"Twenty dollars is all I ask as payment, enough to buy a couple more bags of the store-brand food for the ones left behind. Some people give me more. One time a lady from Hanover wrote me a check for five hundred dollars. She said I was doing the Lord's work. I thought to myself that maybe the Lord had more important things to worry about than a kennel full of slobbering dogs, but I wasn't about to say so, standing there with her check in my hand. The truth was, I didn't really know why I did what I did, and I didn't see any reason to spend a whole lot of time thinking about it. It was just the way it was."
So says the narrator of "Shelter," a woman who keeps her distance from people and would rather focus on finding homes for stray dogs than seek treatment for the cancer she knows is growing inside her. However, her personal space is severely punctured when a man named Jerry calls her about a dog. Although the narrator has dealt with plenty of odd people during her nearly ten years of taking in strays, Jerry's arrival in her fast-fading life calls into question her view of the world as being simple enough to dismiss as "just the way it was."
The Author Susan Perabo, the author of "Shelter," has also written a short story collection, Who I Was Supposed to Be, published in 1999 and named Book of the Year by the Los Angeles Times, The Miami Herald, and The St. Louis Post-Dispatch. Her novel The Broken Place was published in 2001. She holds an MFA in creative writing from the University of Arkansas, Fayetteville and is currently the Writer in Residence and Associate Professor of English at Dickinson College in Carlisle, Pennsylvania. Her short stories have been published in Story, Glimmer Train, TriQuarterly, The Black Warrior Review, and New Stories from the South.
"Shelter" appeared in the Spring 2009 edition of The Iowa Review and was nominated for the Pushcart Prize by David Hamilton and the staff of TIR. The Pushcart Prize is a series of distinguished work of small presses and magazines published once a year since 1976. â€œShelterâ€ will be featured in The Pushcart Prize XXXV (The 2011 Edition).
Sarah Kosch: How does it feel to be awarded the Pushcart Prize? Did it come as a surprise, or did you have any sort of intuition that "Shelter" had the potential to go far?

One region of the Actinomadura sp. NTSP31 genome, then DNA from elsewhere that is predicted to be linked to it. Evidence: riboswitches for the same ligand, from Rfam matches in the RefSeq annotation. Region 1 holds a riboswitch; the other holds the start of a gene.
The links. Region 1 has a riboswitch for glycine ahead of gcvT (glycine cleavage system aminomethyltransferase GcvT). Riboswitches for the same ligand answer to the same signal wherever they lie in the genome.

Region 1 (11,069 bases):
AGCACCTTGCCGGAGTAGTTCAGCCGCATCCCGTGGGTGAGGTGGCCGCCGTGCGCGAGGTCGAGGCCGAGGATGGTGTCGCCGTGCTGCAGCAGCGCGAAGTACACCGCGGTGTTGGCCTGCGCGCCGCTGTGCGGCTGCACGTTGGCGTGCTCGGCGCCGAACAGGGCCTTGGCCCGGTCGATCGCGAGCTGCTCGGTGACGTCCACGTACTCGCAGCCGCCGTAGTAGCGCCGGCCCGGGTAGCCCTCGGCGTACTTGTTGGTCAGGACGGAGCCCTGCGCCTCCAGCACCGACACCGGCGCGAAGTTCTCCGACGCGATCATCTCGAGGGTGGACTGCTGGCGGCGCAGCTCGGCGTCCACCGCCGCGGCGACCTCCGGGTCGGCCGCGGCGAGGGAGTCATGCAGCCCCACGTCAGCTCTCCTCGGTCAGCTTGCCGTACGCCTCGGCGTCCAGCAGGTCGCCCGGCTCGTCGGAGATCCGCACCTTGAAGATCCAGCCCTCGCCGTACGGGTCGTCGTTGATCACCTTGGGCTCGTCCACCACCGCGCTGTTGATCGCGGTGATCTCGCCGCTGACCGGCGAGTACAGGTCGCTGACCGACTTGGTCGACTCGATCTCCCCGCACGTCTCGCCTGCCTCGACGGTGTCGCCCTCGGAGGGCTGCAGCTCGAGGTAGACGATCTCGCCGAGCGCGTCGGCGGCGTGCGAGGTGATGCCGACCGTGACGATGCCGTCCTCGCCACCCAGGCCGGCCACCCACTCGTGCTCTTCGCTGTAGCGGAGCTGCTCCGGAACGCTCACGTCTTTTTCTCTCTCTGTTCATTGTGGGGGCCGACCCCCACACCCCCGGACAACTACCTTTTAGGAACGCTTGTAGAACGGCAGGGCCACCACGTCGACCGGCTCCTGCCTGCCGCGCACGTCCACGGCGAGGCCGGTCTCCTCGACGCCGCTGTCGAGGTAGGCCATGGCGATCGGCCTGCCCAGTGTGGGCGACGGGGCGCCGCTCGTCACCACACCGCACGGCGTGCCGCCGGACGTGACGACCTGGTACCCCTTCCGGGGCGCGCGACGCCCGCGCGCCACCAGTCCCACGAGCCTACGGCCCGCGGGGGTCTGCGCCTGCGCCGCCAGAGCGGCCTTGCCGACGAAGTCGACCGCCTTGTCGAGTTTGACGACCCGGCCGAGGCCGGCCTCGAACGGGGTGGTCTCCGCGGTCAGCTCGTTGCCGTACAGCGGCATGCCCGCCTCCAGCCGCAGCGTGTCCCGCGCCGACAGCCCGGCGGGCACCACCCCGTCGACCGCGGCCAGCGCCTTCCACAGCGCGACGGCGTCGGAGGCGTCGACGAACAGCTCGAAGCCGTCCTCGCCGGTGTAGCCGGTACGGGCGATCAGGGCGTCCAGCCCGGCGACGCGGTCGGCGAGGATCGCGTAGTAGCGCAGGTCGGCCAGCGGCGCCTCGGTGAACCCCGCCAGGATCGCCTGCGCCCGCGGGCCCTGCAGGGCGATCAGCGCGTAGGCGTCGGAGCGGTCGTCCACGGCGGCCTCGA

Susan Perabo: I had no idea that "Shelter" had been nominated for a Pushcart, so it was a pleasant surprise when I got word that it had received one. I got an e-mail from Lynne at the magazine, asking if it was okay for the story to be re-printed in the Pushcart anthology. (This is like when someone approaches you, holding your book, and asks if you'd be "willing" to sign it.) Anyway, it was thrilling. I'd been so excited to place the story at The Iowa Review to begin withâ€”it's a magazine I've admired since I began writingâ€”so to have the additional honor of a Pushcart was really gratifying.
Sarah Kosch: I tend to write my short stories based on people, places, and experiences that I've actually been affected by, and I was curious about your inspiration for "Shelter." Of course in fiction even true experiences are transformed and expanded, but is there a particular experience that made you want to sit down and write the story that became "Shelter?"
Susan Perabo: "Shelter" is a story I worked on for years. It grew (as my stories often do) from the collision of two separate stories that had been knocking around in my head for some timeâ€”the story of a lonely woman doing "home visits" to place stray dogs, and the story of the strange old man in Cornish. Even after I realized these two stories were actually one, it took me probably three years to complete the piece, and I gave up on it numerous times. The last time I gave up on it I sent it to my sister and said "I can't do anything else with it" and she wrote back "You don't need to. It's done."
Sarah Kosch: Would you consider yourself a dog person, and did you own or know any dogs that you used as a mold for the dogs in the story?
Susan Perabo: I do consider myself a dog person, yes, but I do not consider this a dog story. I have several stories where dogs are really characters, parts of the family, with unique personalities. But I worked hard to keep the dogs in this story as dull and interchangeable as possible. I did not want there to be a single sentimental moment with a dog in this story, because neither character would tolerate such a thing. This was one of the elements that gave me trouble with the story. The narrator, though she has devoted her life to these animals, has no great affection for them individually. I knew this about her from the beginning, and I always loved it about her, but it was hard to remain rooted in that myself.
Sarah Kosch: How does winning awards affect your motivation to write? Are you encouraged to start new projects or do the high standards of your work make it daunting to begin working on something else?
Susan Perabo: Winning an award like this definitely motivates me to find more time for writing stories. Winning it for a story like "Shelter," which was so long in coming, confirms my belief that the stories you really care about -- even when you give them up for dead, and abandon them for months and years at a time -- are always worth returning to.